You’re in good company with co-ops

Neighbors helping neighbors to create a better world

Posted on Jan 21 2024 in Jay County REMC
Neil Draper

People often ask, “What’s in it for me?” This is a fair question, as we all need to act in our self-interest now and then. The great thing about coops is that instead of asking, “What’s in it for me?” we say, “This is what’s in it for us.”

When the market refuses to offer a good or service or does so at a high price, co-ops step in to fill the void. Cooperatives identify members of the community who have the same self-interests and bring them together to make a cooperative decision.

When Jay County REMC was formed over 85 years ago, the folks in our community shared at least one self-interest –– they wanted electricity. Many Americans who lived in rural parts of the country needed electricity, which is why electric cooperatives were created. Individuals acted in their own self-interest, but that self-interest led to the community and economic development of the rural areas in which they lived. Today, rural electric co-ops serve over 42 million people in 47 states.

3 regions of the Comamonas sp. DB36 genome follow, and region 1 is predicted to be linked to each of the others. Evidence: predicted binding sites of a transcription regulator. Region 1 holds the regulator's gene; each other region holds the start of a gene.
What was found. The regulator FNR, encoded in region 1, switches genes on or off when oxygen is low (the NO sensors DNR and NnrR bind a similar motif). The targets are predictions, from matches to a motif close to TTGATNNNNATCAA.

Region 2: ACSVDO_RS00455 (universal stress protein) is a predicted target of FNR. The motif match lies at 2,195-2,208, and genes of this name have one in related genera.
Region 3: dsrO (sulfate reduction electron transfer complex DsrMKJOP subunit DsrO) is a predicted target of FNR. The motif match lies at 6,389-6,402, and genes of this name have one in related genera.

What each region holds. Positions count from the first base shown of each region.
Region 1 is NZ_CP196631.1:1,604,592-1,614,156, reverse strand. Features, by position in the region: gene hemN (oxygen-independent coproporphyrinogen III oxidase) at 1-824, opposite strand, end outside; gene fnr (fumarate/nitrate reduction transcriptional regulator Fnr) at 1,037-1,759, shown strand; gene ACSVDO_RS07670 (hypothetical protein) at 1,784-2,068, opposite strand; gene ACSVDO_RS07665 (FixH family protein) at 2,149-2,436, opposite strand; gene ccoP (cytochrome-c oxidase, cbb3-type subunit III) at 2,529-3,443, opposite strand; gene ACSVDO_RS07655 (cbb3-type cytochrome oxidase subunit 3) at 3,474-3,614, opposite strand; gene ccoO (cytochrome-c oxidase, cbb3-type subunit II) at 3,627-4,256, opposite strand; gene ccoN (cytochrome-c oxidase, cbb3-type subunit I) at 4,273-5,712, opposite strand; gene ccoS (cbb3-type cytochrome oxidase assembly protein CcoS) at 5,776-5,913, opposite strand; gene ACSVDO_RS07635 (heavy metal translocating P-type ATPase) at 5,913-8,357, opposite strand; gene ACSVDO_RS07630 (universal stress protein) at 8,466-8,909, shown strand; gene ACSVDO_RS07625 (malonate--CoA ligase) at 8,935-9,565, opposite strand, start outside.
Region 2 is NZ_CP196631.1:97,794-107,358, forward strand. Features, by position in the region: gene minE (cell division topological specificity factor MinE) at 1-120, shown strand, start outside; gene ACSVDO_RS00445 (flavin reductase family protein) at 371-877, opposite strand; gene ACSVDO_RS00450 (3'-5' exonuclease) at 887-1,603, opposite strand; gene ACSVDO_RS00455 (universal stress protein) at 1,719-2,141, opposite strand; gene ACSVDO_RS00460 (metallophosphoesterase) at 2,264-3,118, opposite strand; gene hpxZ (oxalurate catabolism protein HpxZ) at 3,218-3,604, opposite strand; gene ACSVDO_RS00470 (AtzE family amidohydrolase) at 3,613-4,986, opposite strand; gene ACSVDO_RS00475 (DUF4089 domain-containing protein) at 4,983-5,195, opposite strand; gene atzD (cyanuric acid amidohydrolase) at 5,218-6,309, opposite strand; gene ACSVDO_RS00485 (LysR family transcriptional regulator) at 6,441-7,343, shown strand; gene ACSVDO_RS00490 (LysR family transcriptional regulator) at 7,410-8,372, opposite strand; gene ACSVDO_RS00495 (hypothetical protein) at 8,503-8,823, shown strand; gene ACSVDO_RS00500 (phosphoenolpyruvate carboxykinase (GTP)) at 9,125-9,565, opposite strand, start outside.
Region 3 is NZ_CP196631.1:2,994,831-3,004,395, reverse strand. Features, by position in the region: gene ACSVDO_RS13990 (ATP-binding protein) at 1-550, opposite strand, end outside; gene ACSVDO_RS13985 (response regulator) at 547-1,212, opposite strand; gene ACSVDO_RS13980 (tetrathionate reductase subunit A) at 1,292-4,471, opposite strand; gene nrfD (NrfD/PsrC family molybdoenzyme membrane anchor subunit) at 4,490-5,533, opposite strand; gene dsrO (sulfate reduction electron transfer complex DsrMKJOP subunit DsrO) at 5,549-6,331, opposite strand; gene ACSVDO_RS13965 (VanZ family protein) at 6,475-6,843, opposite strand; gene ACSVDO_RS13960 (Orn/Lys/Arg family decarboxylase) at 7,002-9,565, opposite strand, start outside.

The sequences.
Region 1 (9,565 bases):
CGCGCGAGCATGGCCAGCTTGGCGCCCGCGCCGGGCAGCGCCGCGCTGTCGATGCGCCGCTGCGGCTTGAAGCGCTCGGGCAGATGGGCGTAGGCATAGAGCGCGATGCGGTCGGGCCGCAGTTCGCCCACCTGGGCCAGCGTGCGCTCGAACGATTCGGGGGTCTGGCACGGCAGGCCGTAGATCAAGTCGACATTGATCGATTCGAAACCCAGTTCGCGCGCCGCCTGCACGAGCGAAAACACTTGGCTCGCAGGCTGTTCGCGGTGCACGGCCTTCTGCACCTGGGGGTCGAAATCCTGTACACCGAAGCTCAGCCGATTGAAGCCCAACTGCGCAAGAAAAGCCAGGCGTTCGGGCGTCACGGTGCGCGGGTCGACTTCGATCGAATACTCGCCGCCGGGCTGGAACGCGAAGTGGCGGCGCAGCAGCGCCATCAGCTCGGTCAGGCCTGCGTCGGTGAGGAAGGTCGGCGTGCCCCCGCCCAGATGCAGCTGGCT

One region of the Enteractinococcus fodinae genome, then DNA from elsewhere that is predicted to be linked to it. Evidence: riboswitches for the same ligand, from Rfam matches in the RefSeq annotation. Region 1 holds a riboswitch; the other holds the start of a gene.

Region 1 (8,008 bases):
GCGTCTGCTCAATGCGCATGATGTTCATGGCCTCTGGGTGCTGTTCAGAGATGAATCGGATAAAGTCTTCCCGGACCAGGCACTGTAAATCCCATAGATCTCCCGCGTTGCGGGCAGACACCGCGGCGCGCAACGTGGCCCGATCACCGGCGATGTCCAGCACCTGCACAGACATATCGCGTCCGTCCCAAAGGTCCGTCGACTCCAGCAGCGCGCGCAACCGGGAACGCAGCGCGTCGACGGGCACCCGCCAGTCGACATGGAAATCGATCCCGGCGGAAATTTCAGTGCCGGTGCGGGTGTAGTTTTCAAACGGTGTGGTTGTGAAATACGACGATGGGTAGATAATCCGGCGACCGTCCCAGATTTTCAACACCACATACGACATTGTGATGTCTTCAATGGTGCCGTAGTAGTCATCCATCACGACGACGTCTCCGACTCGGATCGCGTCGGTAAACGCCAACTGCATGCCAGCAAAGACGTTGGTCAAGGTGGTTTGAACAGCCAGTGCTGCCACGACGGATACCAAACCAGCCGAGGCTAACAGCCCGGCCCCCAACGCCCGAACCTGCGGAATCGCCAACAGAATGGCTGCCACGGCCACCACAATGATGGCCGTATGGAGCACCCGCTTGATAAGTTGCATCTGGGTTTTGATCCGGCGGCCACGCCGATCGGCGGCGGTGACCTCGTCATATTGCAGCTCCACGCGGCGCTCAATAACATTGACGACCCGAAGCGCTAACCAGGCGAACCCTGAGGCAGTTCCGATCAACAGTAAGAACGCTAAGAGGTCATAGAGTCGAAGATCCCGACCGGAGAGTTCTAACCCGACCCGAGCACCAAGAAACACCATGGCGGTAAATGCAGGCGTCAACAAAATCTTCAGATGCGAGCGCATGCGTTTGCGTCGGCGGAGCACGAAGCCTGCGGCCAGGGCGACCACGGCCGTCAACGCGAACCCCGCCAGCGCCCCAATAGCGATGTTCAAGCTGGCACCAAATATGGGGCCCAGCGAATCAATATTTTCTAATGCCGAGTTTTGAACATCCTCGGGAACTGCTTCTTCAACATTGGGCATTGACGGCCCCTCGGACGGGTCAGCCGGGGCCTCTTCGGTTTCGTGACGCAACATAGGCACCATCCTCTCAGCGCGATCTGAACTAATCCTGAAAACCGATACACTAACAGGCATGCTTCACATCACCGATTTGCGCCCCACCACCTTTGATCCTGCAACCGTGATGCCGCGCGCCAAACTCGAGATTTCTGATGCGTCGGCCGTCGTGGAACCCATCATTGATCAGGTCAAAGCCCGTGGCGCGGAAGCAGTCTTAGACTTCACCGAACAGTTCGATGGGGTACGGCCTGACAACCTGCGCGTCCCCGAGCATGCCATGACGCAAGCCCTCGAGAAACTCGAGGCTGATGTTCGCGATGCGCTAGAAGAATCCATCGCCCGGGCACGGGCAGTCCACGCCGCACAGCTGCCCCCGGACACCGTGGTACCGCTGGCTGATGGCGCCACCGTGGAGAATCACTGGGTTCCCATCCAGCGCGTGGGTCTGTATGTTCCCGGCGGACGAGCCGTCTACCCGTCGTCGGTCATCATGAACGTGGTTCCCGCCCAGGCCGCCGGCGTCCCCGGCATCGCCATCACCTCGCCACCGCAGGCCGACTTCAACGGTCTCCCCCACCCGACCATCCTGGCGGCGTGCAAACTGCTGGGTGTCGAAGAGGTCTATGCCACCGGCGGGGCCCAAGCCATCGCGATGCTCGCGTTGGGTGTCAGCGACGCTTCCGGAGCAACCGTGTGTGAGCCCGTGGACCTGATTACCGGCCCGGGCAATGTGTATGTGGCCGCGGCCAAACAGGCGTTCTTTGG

It is good to know that your friends and neighbors are also your co-owners of Jay County REMC. People coming together to meet a particular need is at the heart of every type of co-op. Local credit unions bring financial services to people that banks do not want to serve. In urban areas and college communities, housing co-ops offer people a safe, reliable, and affordable place to live. Many agricultural co-ops started as a way to get their products to market, whether it was oranges (Sunkist), dairy (Land O’Lakes), grapes (Welch’s), organic milk (Organic Valley), or any of the hundreds of other food products that co-ops bring to our table every day.

Many people who owned small businesses realized they also had a common self-interest — stay in business. So, they formed purchasing co-ops like Ace Hardware and True Value to compete with big-box stores like Home Depot and Lowe’s.

Today, it is estimated that more than 40% of all residents in the U.S. are members of at least one co-op. Worldwide, well over 1 billion people are counted as co-op members.

Every time you turn on the lights, it can serve as a reminder that as a co-op member, you are in good company with your local neighbors and people worldwide.